Jun 23, 2016 00:45 UTC
Raytheon has been awarded a $28 million contract
to ensure that the firm’s AIM-120 AMRAAM
can be integrated onto various Air Force and Navy aircraft. Platforms on which the munition will be integrated include the F-16 Block 30, F-35, F-15 Eagle Passive Active Warning Survivability System; F-16 Active Electronically Scanned Array; AMRAAM Real Time Integration Simulator; and multiple F/A-18 configurations. Work is expected to be completed by January 30, 2020.
AIM-120C from F-22A
(click for test missile zoom)
Raytheon’s AIM-120 Advanced, Medium-Range Air to Air Missile (AMRAAM) has become the world market leader for medium range air-to-air missiles, and is also beginning to make inroads within land-based defense systems. It was designed with the lessons of Vietnam in mind, and of local air combat exercises like ACEVAL and Red Flag. This DID FOCUS article covers successive generations of AMRAAM missiles, international contracts and key events from 2006 onward, and even some of its emerging competitors.
One of the key lessons learned from Vietnam was that a fighter would be likely to encounter multiple enemies, and would need to launch and guide several missiles at once in order to ensure its survival. This had not been possible with the AIM-7 Sparrow, a “semi-active radar homing” missile that required a constant radar lock on one target. To make matters worse, enemy fighters were capable of launching missiles of their own. Pilots who weren’t free to maneuver after launch would often be forced to “break lock,” or be killed – sometimes even by a short-range missile fired during the last phases of their enemy’s approach. Since fighters that could carry radar-guided missiles like the AIM-7 tended to be larger and more expensive, and the Soviets were known to have far more fighters overall, this was not a good trade.
Continue Reading… »
Jun 21, 2016 00:45 UTC
Four Israeli pilots are to travel to the US next month
to undergo F-35
training at Luke Air Force Base, Arizona. The training will be ground-based and the men will only fly the real aircraft back in Israel. It is expected that 12 pilots will have completed their training by the middle of 2017.
F-35B: off probation
The $382 billion F-35 Joint Strike fighter program may well be the largest single global defense program in history. This major multinational program is intended to produce an “affordably stealthy” multi-role fighter that will have 3 variants: the F-35A conventional version for the US Air Force et. al.; the F-35B Short Take-Off, Vertical Landing for the US Marines, British Royal Navy, et. al.; and the F-35C conventional carrier-launched version for the US Navy. The aircraft is named after Lockheed’s famous WW2 P-38 Lightning, and the Mach 2, stacked-engine English Electric (now BAE) Lightning jet. Lightning II system development partners included The USA & Britain (Tier 1), Italy and the Netherlands (Tier 2), and Australia, Canada, Denmark, Norway and Turkey (Tier 3), with Singapore and Israel as “Security Cooperation Partners,” and Japan as the 1st export customer.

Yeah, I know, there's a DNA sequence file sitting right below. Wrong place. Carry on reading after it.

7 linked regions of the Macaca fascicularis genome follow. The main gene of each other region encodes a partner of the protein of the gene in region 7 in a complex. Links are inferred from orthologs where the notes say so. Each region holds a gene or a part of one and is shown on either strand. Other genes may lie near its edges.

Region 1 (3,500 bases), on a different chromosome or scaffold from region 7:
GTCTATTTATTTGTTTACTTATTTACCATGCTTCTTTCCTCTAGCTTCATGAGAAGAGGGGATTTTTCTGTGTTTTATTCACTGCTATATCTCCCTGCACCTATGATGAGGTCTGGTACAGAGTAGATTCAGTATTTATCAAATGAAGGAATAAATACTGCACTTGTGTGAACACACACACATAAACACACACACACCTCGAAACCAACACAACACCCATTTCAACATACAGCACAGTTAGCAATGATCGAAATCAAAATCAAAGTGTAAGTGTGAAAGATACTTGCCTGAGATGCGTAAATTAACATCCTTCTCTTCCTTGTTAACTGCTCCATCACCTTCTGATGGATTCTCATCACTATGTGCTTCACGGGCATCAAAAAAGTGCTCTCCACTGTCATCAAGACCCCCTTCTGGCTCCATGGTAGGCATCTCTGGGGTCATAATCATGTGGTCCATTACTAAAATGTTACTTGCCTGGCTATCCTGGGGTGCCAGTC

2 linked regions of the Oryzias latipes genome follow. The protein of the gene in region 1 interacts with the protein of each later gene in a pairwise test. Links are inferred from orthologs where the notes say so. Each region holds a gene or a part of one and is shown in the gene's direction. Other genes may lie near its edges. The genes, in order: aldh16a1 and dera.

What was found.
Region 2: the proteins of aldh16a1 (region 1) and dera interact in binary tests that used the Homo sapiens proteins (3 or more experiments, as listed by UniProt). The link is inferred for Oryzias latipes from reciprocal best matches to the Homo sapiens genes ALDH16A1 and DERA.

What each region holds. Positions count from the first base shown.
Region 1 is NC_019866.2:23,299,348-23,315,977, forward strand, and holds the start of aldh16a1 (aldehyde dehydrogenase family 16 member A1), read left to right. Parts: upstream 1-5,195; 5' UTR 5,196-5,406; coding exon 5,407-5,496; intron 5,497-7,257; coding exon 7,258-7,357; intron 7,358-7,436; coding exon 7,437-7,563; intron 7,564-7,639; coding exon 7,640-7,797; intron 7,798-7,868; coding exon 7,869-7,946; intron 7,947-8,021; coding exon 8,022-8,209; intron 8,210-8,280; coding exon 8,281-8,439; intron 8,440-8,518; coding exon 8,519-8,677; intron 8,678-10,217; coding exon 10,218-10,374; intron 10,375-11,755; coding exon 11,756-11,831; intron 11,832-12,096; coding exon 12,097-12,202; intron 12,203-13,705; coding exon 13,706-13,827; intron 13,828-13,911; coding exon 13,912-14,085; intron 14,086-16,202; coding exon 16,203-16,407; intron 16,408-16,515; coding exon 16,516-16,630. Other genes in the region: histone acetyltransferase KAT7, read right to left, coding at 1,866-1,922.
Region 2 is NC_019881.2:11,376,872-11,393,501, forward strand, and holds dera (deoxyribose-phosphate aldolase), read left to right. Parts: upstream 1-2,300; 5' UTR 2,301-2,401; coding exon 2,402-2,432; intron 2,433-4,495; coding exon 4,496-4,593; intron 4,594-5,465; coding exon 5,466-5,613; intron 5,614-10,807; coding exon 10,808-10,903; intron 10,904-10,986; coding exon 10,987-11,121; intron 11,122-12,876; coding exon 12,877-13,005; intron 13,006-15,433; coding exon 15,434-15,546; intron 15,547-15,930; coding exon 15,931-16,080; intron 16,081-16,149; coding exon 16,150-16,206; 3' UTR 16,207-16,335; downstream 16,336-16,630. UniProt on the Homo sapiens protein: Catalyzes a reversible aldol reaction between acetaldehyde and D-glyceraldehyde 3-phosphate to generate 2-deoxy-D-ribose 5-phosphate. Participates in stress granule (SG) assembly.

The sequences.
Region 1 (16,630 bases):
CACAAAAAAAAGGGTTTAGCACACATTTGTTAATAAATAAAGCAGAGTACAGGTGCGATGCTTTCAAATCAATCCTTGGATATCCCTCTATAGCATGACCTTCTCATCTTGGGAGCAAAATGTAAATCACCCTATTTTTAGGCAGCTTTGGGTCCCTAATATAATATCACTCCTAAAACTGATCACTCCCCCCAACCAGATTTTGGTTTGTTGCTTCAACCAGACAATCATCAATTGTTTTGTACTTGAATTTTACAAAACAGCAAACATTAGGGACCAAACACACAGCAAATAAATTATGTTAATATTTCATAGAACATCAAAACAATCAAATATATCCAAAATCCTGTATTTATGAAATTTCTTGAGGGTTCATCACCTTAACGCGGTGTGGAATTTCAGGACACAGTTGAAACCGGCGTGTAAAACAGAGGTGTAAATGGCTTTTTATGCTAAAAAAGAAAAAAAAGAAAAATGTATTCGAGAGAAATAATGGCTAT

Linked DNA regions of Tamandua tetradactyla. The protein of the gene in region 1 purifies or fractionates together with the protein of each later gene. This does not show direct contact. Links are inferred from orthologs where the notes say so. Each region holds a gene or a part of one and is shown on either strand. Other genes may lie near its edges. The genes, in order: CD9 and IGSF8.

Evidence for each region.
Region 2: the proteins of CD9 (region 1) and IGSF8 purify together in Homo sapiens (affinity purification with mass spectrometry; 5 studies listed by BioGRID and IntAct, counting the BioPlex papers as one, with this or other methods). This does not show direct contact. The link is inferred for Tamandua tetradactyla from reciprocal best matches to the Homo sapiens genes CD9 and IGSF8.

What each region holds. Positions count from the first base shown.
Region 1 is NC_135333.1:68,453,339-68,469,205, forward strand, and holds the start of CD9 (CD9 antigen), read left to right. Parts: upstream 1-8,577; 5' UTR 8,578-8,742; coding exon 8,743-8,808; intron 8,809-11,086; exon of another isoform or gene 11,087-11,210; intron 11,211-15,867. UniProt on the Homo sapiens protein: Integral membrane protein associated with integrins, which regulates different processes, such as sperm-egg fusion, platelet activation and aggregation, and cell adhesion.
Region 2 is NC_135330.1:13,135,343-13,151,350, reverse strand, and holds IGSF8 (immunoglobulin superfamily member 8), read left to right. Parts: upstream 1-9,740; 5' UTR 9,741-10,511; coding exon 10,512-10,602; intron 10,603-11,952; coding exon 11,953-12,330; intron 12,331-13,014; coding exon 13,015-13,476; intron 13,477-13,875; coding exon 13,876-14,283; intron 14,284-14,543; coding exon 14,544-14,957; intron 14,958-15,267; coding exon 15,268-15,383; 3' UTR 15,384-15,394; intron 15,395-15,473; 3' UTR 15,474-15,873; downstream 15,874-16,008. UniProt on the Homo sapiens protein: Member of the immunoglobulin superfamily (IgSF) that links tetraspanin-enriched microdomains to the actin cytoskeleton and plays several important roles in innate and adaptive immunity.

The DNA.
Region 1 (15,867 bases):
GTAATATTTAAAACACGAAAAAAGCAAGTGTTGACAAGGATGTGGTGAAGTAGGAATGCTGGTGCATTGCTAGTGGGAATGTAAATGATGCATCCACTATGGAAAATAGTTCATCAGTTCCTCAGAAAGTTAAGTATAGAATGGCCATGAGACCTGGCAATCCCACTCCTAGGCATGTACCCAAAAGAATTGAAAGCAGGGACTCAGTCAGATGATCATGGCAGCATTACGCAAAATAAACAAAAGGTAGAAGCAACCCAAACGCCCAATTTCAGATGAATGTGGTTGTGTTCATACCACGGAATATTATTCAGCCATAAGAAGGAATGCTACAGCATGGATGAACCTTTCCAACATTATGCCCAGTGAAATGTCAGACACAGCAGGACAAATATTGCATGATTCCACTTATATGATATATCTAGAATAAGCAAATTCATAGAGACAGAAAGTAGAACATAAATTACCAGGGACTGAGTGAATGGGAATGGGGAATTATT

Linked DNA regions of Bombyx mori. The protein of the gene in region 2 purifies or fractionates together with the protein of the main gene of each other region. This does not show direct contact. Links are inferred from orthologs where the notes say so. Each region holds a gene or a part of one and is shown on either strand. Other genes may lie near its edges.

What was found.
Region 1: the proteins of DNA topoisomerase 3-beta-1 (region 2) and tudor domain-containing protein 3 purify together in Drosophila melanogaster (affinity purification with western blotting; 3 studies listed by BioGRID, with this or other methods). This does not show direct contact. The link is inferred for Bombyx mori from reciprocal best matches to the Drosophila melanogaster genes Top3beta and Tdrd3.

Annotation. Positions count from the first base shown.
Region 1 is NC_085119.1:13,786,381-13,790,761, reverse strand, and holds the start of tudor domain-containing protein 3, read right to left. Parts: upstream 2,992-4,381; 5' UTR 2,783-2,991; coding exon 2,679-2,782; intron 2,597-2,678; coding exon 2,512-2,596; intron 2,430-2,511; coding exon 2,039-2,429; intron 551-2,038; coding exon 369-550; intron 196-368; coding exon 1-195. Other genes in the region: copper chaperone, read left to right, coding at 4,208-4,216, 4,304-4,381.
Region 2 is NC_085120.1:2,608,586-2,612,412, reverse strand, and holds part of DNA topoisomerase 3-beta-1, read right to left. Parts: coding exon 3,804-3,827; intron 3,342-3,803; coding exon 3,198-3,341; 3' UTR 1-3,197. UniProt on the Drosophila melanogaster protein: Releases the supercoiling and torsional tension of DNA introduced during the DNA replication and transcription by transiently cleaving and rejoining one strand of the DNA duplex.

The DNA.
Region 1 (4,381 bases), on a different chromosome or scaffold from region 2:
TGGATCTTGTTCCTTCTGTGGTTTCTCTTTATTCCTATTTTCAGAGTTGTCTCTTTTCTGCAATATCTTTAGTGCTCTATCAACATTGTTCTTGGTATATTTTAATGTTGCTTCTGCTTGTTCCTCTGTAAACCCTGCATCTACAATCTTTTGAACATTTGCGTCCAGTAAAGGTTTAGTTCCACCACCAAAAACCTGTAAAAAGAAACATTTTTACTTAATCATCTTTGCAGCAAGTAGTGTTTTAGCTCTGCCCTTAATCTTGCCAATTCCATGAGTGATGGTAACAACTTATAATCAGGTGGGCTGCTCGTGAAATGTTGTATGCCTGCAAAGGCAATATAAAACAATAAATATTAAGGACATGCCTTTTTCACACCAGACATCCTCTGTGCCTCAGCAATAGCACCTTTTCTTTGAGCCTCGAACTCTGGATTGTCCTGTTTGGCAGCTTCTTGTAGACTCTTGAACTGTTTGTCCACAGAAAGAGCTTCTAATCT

The big question for Lockheed Martin is whether, and when, many of these partner countries will begin placing purchase orders. This updated article has expanded to feature more detail regarding the F-35 program, including contracts, sub-contracts, and notable events and reports during 2012-2013.
Continue Reading… »
Jun 17, 2016 00:48 UTC
Naval Air Systems Command (NAVAIR) intends to negotiate and award a Firm-Fixed-Price (FFP) contract with Boeing for the integration of the AGM-84 Harpoon anti-ship missile
on the Saudi F-15SA. The notice was made
on the US Federal Business Opportunities website. NAVAIR's plan to award Boeing the contract was justified as the company "alone has the experience, special skills; proprietary technical documentation, software/algorithms; facilities and manufacturing techniques required to produce, assemble and integrate this equipment and furnish the supplies and services within the required timeframe.”
Harpoon in flight
The sub-sonic, wave-skimming GM-84 Harpoon is the US Navy’s sole anti-shipping missile, with the minor exception of small helicopter-borne AGM-119B Penguin missiles. The Harpoon has been adapted into several variants, and exported to many navies around the world. At present, the Harpoon family includes AGM-84 air, RGM-84 sea/land, and UGM-84 submarine-launched versions. Variants such as the Joint Standoff Land Attack Missiles and the upgraded AGM-84K SLAM – Expanded Response will also be covered in this DID FOCUS Article. It describes the missiles themselves, and covers global contracts involving this family.
The Harpoon family’s best known competitor is the French/MBDA M38/39/40 Exocet, but recent years have witnessed a growing competitive roster at both the subsonic (Israel’s >Gabriel family, Russia’s SS-N-27 Klub family, Saab’s RBS15, Kongsberg’s stealthy NSM, China’s YJ-82/C-802 used by Hezbollah in Lebanon), and supersonic (Russia’s SS-N-22 Sunburn/Moskit, SS-N-26 Yakhont, and some SS-N-27 Klub variants, India’s SS-N-26 derived PJ-10 BrahMos) tiers.
Continue Reading… »
Jun 15, 2016 00:48 UTC
The US Navy took an MV-22 from VMX-1 aboard aircraft carrier USS Carl Vinson for flight trials
on June 12. Testing comes as the service moves to induct the CMV-22B variant as the replacement
for the Northrop Grumman C-2 Greyhound twin turboprop in the aircraft carrier logistics role at sea. The purpose of the MV-22 tests is to allow crews to experience landing on an aircraft carrier as opposed to landing on an amphibious ship, like with the USMC. Additions to the Navy model will see the installation of extra fuel bladders to extend its range from 860nm to approximately 1,150nm, as well as a beyond line-of-sight radio and public address system so that crews can communicate en route to the aircraft carrier's deck, or between other ships in the battle group.